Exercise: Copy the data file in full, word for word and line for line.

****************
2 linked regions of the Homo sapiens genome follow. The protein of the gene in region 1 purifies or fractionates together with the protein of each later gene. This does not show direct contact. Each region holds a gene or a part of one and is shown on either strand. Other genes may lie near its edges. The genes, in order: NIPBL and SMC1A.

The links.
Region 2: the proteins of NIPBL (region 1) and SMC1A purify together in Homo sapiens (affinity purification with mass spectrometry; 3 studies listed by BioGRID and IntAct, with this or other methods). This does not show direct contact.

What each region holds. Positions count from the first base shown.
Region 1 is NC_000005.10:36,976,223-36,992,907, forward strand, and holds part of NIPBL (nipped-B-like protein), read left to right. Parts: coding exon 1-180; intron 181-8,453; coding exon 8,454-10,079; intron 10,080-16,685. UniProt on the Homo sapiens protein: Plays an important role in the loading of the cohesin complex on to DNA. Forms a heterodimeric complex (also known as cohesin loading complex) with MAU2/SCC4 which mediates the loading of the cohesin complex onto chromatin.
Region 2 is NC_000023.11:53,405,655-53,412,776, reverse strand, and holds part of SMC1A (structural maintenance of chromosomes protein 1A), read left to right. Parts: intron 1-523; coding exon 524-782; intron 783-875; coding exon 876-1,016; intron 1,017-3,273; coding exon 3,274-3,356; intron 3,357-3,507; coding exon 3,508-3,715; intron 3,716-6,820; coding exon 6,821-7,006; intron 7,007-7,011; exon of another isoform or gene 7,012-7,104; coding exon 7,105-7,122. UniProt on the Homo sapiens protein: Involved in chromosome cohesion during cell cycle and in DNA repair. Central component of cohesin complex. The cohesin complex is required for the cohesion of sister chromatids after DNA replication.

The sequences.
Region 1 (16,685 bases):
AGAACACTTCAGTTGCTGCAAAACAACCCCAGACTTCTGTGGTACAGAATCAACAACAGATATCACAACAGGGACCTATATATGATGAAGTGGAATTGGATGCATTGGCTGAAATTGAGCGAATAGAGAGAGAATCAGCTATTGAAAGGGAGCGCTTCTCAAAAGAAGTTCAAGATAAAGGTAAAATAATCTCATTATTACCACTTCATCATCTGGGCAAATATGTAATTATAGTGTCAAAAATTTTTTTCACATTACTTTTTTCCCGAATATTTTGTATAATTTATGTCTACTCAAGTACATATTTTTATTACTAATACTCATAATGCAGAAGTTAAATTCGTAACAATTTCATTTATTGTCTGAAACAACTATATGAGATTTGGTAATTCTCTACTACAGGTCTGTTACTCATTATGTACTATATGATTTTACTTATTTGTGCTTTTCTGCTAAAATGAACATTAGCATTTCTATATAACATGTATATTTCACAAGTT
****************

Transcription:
2 linked regions of the Homo sapiens genome follow. The protein of the gene in region 1 purifies or fractionates together with the protein of each later gene. This does not show direct contact. Each region holds a gene or a part of one and is shown on either strand. Other genes may lie near its edges. The genes, in order: NIPBL and SMC1A.

The links.
Region 2: the proteins of NIPBL (region 1) and SMC1A purify together in Homo sapiens (affinity purification with mass spectrometry; 3 studies listed by BioGRID and IntAct, with this or other methods). This does not show direct contact.

What each region holds. Positions count from the first base shown.
Region 1 is NC_000005.10:36,976,223-36,992,907, forward strand, and holds part of NIPBL (nipped-B-like protein), read left to right. Parts: coding exon 1-180; intron 181-8,453; coding exon 8,454-10,079; intron 10,080-16,685. UniProt on the Homo sapiens protein: Plays an important role in the loading of the cohesin complex on to DNA. Forms a heterodimeric complex (also known as cohesin loading complex) with MAU2/SCC4 which mediates the loading of the cohesin complex onto chromatin.
Region 2 is NC_000023.11:53,405,655-53,412,776, reverse strand, and holds part of SMC1A (structural maintenance of chromosomes protein 1A), read left to right. Parts: intron 1-523; coding exon 524-782; intron 783-875; coding exon 876-1,016; intron 1,017-3,273; coding exon 3,274-3,356; intron 3,357-3,507; coding exon 3,508-3,715; intron 3,716-6,820; coding exon 6,821-7,006; intron 7,007-7,011; exon of another isoform or gene 7,012-7,104; coding exon 7,105-7,122. UniProt on the Homo sapiens protein: Involved in chromosome cohesion during cell cycle and in DNA repair. Central component of cohesin complex. The cohesin complex is required for the cohesion of sister chromatids after DNA replication.

The sequences.
Region 1 (16,685 bases):
AGAACACTTCAGTTGCTGCAAAACAACCCCAGACTTCTGTGGTACAGAATCAACAACAGATATCACAACAGGGACCTATATATGATGAAGTGGAATTGGATGCATTGGCTGAAATTGAGCGAATAGAGAGAGAATCAGCTATTGAAAGGGAGCGCTTCTCAAAAGAAGTTCAAGATAAAGGTAAAATAATCTCATTATTACCACTTCATCATCTGGGCAAATATGTAATTATAGTGTCAAAAATTTTTTTCACATTACTTTTTTCCCGAATATTTTGTATAATTTATGTCTACTCAAGTACATATTTTTATTACTAATACTCATAATGCAGAAGTTAAATTCGTAACAATTTCATTTATTGTCTGAAACAACTATATGAGATTTGGTAATTCTCTACTACAGGTCTGTTACTCATTATGTACTATATGATTTTACTTATTTGTGCTTTTCTGCTAAAATGAACATTAGCATTTCTATATAACATGTATATTTCACAAGTT